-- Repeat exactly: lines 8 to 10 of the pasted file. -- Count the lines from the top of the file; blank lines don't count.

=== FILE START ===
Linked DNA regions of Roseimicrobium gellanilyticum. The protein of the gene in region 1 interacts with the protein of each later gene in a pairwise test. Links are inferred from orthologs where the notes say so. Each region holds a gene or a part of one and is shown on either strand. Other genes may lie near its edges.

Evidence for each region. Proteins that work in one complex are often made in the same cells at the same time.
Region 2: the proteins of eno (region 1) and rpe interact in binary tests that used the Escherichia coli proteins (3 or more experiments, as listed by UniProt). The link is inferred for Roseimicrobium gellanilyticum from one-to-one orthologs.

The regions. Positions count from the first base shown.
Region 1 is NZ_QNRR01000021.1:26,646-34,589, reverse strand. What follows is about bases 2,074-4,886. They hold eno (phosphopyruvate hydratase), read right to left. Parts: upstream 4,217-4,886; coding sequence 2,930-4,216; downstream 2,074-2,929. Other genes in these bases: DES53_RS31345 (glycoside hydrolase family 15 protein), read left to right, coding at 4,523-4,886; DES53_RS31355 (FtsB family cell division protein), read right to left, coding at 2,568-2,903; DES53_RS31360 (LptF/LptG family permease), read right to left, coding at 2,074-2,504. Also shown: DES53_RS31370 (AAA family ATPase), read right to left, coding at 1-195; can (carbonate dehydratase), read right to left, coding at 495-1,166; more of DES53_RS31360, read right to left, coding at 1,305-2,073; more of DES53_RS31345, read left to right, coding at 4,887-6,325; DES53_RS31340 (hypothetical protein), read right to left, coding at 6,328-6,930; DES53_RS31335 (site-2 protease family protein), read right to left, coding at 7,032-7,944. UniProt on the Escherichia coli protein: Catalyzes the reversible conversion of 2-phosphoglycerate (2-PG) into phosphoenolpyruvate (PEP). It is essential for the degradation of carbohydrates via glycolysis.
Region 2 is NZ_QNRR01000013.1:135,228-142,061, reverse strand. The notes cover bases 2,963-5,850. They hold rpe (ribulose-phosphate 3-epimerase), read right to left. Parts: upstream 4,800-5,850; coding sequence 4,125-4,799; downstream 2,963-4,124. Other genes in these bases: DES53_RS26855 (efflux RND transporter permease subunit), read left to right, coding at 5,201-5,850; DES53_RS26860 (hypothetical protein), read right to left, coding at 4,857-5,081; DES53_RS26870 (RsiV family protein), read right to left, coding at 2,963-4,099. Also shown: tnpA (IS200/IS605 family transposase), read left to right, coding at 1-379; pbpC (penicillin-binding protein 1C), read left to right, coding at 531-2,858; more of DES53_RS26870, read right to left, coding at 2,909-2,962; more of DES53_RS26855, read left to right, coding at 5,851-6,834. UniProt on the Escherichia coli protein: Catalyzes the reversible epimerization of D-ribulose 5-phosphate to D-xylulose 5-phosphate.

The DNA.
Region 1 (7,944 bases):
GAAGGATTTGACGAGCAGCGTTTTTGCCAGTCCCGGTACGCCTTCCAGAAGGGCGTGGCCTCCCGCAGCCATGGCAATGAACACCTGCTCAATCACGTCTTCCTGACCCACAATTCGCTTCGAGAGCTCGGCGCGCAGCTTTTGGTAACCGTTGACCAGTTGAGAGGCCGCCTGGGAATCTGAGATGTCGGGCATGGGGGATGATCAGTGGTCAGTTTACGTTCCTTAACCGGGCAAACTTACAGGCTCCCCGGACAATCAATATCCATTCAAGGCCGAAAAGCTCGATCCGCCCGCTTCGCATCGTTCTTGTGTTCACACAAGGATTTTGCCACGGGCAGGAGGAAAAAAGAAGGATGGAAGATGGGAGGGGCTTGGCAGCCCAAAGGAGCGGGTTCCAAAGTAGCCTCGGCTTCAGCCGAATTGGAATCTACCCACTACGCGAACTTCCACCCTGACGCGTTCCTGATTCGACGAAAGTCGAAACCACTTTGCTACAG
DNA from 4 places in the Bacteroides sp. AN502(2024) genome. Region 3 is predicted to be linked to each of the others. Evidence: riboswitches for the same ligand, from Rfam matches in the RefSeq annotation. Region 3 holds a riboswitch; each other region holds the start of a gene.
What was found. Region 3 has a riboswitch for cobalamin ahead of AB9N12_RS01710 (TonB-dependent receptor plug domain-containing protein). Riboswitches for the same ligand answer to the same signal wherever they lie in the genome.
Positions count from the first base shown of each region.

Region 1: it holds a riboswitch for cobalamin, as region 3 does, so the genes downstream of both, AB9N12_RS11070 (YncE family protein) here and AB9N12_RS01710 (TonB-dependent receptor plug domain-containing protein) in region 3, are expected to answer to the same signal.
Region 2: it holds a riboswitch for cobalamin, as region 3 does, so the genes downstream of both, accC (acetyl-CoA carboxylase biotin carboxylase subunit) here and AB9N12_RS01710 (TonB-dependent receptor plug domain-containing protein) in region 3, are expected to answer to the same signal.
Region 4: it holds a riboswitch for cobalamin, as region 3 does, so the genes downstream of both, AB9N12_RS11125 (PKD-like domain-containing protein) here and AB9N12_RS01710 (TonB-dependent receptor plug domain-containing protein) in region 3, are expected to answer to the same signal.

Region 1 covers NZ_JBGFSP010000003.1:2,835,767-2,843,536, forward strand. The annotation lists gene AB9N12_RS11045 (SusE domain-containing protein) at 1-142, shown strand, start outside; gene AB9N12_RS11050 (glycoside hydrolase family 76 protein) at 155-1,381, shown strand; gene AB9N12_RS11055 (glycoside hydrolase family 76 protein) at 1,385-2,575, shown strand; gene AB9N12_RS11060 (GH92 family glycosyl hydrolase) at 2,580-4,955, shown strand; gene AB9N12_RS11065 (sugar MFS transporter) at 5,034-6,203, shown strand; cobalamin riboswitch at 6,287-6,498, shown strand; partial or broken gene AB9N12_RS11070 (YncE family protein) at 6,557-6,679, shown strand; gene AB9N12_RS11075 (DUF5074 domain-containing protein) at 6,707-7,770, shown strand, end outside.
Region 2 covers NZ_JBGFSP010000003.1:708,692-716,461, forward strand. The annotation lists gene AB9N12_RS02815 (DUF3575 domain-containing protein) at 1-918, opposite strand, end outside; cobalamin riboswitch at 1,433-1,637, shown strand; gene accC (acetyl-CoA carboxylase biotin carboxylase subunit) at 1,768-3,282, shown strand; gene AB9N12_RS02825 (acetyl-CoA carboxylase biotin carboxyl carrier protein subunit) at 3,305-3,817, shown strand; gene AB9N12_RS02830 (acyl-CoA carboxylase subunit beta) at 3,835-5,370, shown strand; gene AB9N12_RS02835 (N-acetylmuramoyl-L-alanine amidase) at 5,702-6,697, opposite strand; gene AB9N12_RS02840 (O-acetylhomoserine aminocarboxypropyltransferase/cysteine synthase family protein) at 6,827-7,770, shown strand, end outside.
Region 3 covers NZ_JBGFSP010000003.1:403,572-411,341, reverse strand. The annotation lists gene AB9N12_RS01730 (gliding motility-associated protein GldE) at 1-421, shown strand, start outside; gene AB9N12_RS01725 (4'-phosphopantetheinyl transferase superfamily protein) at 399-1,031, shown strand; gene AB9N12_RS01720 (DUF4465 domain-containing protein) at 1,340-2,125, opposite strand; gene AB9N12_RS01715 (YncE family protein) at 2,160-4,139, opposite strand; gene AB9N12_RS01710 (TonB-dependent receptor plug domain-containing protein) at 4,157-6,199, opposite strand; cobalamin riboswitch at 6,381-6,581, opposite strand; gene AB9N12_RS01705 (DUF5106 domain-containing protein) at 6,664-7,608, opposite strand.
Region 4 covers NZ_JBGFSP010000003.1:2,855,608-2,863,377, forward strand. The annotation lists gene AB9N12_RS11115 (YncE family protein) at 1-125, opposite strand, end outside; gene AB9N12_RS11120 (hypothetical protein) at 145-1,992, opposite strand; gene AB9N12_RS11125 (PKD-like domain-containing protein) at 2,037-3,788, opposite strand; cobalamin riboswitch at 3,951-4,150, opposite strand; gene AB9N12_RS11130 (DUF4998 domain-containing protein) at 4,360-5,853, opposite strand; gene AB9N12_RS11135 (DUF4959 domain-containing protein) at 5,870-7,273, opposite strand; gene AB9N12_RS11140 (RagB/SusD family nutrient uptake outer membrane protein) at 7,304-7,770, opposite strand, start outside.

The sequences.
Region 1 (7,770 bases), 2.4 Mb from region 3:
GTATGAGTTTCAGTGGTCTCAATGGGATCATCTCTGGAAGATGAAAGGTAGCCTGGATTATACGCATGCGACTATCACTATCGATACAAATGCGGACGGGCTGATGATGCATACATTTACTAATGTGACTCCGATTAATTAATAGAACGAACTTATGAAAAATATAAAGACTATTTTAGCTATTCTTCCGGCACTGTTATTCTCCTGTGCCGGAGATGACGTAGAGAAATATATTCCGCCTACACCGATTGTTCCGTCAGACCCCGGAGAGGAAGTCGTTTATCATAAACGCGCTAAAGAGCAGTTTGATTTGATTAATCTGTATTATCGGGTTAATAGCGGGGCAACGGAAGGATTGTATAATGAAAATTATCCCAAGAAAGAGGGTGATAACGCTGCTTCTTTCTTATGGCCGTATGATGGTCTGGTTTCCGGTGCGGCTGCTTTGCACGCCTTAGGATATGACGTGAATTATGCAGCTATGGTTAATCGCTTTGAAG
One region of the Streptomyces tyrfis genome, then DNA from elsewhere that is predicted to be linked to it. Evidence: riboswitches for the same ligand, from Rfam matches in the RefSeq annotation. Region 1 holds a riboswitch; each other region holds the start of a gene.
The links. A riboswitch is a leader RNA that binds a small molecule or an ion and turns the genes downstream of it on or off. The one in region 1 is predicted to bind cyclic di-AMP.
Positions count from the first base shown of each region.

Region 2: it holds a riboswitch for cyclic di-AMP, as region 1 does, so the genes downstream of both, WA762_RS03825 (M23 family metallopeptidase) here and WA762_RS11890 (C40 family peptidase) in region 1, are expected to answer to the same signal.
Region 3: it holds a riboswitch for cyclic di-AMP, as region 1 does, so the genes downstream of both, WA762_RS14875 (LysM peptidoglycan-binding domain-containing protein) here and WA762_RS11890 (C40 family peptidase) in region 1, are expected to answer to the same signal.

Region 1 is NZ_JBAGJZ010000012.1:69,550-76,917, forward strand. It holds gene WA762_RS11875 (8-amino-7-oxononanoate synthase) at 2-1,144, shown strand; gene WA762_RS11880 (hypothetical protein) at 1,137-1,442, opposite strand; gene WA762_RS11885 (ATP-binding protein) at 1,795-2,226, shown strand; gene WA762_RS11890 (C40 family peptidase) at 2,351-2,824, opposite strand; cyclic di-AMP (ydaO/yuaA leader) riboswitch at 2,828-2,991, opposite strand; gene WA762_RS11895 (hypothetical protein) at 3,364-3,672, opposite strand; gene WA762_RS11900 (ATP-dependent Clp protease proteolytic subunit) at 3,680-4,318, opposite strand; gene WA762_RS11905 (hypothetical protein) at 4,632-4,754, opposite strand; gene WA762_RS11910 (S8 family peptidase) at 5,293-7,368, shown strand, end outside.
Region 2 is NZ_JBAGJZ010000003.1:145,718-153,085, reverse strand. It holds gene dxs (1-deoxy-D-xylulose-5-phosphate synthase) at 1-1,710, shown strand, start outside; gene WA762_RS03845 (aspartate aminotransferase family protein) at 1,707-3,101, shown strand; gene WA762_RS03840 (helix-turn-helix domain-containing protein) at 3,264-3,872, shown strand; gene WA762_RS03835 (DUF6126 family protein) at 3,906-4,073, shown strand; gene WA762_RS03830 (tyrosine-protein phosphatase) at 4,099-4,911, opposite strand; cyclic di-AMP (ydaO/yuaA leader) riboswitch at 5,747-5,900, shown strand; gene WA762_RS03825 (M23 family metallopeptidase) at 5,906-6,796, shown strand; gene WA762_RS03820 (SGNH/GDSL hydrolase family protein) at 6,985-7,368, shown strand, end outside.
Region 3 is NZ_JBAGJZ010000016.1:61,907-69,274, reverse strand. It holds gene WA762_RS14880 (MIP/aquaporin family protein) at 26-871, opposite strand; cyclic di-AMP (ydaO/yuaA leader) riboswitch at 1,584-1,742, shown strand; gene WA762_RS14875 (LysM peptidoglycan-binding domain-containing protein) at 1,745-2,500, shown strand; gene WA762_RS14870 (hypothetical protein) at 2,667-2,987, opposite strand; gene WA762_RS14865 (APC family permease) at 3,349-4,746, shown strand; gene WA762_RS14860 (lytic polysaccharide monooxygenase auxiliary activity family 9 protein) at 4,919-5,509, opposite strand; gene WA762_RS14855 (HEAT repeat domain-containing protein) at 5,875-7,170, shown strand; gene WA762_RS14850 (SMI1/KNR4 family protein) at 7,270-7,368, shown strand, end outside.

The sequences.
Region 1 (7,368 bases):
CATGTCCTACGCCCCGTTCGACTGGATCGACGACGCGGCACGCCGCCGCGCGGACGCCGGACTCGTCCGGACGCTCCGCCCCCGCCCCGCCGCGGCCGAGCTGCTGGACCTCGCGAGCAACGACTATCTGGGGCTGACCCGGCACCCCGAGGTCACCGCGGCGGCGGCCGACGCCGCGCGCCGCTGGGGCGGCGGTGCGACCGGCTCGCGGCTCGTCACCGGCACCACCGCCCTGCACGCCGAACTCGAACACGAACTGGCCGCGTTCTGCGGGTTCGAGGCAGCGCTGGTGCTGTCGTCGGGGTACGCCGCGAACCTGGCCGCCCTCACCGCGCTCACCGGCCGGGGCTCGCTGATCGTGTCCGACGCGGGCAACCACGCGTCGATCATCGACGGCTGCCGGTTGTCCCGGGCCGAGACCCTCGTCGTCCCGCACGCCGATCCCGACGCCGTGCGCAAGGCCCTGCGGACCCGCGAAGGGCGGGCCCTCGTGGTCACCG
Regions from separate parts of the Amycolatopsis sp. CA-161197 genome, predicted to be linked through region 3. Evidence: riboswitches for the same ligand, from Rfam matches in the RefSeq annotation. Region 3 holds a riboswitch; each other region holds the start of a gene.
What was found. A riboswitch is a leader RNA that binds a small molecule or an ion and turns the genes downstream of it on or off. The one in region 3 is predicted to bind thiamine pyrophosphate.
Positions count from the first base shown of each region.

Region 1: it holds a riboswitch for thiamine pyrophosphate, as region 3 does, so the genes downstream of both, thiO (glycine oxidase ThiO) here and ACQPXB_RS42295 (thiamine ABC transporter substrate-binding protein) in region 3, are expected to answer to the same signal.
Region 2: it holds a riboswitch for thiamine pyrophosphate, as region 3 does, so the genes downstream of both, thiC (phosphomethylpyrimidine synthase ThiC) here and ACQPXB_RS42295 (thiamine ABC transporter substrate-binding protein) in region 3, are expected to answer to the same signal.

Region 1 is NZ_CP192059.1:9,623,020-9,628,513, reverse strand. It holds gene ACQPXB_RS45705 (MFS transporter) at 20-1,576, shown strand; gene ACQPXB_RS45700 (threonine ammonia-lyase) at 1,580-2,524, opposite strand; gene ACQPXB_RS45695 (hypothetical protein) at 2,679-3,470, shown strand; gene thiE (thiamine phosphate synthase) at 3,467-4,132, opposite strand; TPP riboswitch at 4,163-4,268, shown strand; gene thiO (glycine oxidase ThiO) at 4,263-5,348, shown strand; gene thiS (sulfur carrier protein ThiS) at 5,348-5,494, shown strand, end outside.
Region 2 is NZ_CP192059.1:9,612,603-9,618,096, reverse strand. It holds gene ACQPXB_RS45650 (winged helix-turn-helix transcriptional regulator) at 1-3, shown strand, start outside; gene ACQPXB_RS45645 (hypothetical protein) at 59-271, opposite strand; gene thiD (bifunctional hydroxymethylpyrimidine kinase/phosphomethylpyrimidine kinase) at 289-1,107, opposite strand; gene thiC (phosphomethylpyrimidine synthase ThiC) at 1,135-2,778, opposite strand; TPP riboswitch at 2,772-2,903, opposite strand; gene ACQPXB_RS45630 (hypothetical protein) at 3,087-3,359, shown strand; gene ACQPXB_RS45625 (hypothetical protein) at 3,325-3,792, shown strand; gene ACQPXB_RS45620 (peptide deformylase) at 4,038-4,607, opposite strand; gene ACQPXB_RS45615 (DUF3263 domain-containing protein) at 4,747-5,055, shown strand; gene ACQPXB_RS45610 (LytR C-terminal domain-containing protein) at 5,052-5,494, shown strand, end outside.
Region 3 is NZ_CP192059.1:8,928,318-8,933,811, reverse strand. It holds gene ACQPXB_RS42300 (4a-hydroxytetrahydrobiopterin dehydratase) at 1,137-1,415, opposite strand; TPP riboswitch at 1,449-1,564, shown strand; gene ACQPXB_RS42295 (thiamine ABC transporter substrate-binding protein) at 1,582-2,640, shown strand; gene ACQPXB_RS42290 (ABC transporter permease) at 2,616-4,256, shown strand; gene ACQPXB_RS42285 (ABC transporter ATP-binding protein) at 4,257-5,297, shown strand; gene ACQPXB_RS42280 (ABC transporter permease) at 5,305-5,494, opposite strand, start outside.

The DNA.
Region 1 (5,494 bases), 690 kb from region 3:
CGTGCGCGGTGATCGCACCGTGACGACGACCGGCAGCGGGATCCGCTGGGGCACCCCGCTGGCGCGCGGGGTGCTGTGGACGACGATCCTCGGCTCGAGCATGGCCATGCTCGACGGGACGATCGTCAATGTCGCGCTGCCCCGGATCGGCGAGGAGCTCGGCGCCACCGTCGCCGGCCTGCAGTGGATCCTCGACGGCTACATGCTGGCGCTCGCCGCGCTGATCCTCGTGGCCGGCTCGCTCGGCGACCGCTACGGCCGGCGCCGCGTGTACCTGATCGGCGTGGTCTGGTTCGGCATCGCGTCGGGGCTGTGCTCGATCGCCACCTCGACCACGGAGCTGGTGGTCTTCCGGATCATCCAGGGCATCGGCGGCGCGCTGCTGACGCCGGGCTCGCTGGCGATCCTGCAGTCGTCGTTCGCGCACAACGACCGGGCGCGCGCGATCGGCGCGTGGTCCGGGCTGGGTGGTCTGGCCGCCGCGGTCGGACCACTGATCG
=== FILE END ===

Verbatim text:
Region 1 (7,944 bases):
GAAGGATTTGACGAGCAGCGTTTTTGCCAGTCCCGGTACGCCTTCCAGAAGGGCGTGGCCTCCCGCAGCCATGGCAATGAACACCTGCTCAATCACGTCTTCCTGACCCACAATTCGCTTCGAGAGCTCGGCGCGCAGCTTTTGGTAACCGTTGACCAGTTGAGAGGCCGCCTGGGAATCTGAGATGTCGGGCATGGGGGATGATCAGTGGTCAGTTTACGTTCCTTAACCGGGCAAACTTACAGGCTCCCCGGACAATCAATATCCATTCAAGGCCGAAAAGCTCGATCCGCCCGCTTCGCATCGTTCTTGTGTTCACACAAGGATTTTGCCACGGGCAGGAGGAAAAAAGAAGGATGGAAGATGGGAGGGGCTTGGCAGCCCAAAGGAGCGGGTTCCAAAGTAGCCTCGGCTTCAGCCGAATTGGAATCTACCCACTACGCGAACTTCCACCCTGACGCGTTCCTGATTCGACGAAAGTCGAAACCACTTTGCTACAG
DNA from 4 places in the Bacteroides sp. AN502(2024) genome. Region 3 is predicted to be linked to each of the others. Evidence: riboswitches for the same ligand, from Rfam matches in the RefSeq annotation. Region 3 holds a riboswitch; each other region holds the start of a gene.